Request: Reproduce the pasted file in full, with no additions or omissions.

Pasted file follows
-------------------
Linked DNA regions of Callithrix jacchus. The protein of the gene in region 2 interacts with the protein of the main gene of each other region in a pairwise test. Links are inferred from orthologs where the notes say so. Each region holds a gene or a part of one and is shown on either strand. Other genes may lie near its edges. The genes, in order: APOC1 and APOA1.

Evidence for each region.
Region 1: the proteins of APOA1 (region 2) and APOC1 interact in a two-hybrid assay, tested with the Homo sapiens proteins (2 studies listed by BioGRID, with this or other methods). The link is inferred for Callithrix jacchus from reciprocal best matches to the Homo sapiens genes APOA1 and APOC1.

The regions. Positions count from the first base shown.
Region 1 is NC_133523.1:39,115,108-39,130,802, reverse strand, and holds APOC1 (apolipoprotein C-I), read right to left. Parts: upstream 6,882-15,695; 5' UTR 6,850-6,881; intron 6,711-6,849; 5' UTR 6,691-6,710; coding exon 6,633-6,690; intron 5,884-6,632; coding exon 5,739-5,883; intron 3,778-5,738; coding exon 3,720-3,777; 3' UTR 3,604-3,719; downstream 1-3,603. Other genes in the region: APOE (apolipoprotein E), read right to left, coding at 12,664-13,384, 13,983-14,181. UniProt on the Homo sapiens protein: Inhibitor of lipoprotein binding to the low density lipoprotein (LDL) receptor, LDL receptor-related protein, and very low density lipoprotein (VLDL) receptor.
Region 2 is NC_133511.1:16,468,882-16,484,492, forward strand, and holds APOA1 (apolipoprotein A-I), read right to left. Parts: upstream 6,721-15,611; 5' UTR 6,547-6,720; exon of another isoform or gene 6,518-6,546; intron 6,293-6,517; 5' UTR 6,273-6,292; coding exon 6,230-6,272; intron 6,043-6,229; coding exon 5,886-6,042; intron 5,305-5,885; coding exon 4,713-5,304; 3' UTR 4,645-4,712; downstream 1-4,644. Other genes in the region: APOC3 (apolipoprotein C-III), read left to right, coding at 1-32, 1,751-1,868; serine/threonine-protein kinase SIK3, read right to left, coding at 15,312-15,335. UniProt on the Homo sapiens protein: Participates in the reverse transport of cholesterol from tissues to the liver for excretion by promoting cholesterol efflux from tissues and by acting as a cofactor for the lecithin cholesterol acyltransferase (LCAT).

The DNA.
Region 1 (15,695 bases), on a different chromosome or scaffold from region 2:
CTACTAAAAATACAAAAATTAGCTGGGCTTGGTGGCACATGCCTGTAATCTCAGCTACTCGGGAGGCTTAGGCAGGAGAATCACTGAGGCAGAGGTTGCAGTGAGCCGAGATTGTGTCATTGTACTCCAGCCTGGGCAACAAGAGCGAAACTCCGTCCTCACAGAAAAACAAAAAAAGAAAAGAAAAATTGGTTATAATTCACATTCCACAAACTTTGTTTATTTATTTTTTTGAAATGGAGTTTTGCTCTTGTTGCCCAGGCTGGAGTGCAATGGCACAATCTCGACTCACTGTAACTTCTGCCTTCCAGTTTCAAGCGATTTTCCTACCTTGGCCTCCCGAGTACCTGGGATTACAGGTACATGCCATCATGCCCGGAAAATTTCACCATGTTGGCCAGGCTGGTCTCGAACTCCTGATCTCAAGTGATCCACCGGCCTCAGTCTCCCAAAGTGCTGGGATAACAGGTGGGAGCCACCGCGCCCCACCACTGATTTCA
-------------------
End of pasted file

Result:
Linked DNA regions of Callithrix jacchus. The protein of the gene in region 2 interacts with the protein of the main gene of each other region in a pairwise test. Links are inferred from orthologs where the notes say so. Each region holds a gene or a part of one and is shown on either strand. Other genes may lie near its edges. The genes, in order: APOC1 and APOA1.

Evidence for each region.
Region 1: the proteins of APOA1 (region 2) and APOC1 interact in a two-hybrid assay, tested with the Homo sapiens proteins (2 studies listed by BioGRID, with this or other methods). The link is inferred for Callithrix jacchus from reciprocal best matches to the Homo sapiens genes APOA1 and APOC1.

The regions. Positions count from the first base shown.
Region 1 is NC_133523.1:39,115,108-39,130,802, reverse strand, and holds APOC1 (apolipoprotein C-I), read right to left. Parts: upstream 6,882-15,695; 5' UTR 6,850-6,881; intron 6,711-6,849; 5' UTR 6,691-6,710; coding exon 6,633-6,690; intron 5,884-6,632; coding exon 5,739-5,883; intron 3,778-5,738; coding exon 3,720-3,777; 3' UTR 3,604-3,719; downstream 1-3,603. Other genes in the region: APOE (apolipoprotein E), read right to left, coding at 12,664-13,384, 13,983-14,181. UniProt on the Homo sapiens protein: Inhibitor of lipoprotein binding to the low density lipoprotein (LDL) receptor, LDL receptor-related protein, and very low density lipoprotein (VLDL) receptor.
Region 2 is NC_133511.1:16,468,882-16,484,492, forward strand, and holds APOA1 (apolipoprotein A-I), read right to left. Parts: upstream 6,721-15,611; 5' UTR 6,547-6,720; exon of another isoform or gene 6,518-6,546; intron 6,293-6,517; 5' UTR 6,273-6,292; coding exon 6,230-6,272; intron 6,043-6,229; coding exon 5,886-6,042; intron 5,305-5,885; coding exon 4,713-5,304; 3' UTR 4,645-4,712; downstream 1-4,644. Other genes in the region: APOC3 (apolipoprotein C-III), read left to right, coding at 1-32, 1,751-1,868; serine/threonine-protein kinase SIK3, read right to left, coding at 15,312-15,335. UniProt on the Homo sapiens protein: Participates in the reverse transport of cholesterol from tissues to the liver for excretion by promoting cholesterol efflux from tissues and by acting as a cofactor for the lecithin cholesterol acyltransferase (LCAT).

The DNA.
Region 1 (15,695 bases), on a different chromosome or scaffold from region 2:
CTACTAAAAATACAAAAATTAGCTGGGCTTGGTGGCACATGCCTGTAATCTCAGCTACTCGGGAGGCTTAGGCAGGAGAATCACTGAGGCAGAGGTTGCAGTGAGCCGAGATTGTGTCATTGTACTCCAGCCTGGGCAACAAGAGCGAAACTCCGTCCTCACAGAAAAACAAAAAAAGAAAAGAAAAATTGGTTATAATTCACATTCCACAAACTTTGTTTATTTATTTTTTTGAAATGGAGTTTTGCTCTTGTTGCCCAGGCTGGAGTGCAATGGCACAATCTCGACTCACTGTAACTTCTGCCTTCCAGTTTCAAGCGATTTTCCTACCTTGGCCTCCCGAGTACCTGGGATTACAGGTACATGCCATCATGCCCGGAAAATTTCACCATGTTGGCCAGGCTGGTCTCGAACTCCTGATCTCAAGTGATCCACCGGCCTCAGTCTCCCAAAGTGCTGGGATAACAGGTGGGAGCCACCGCGCCCCACCACTGATTTCA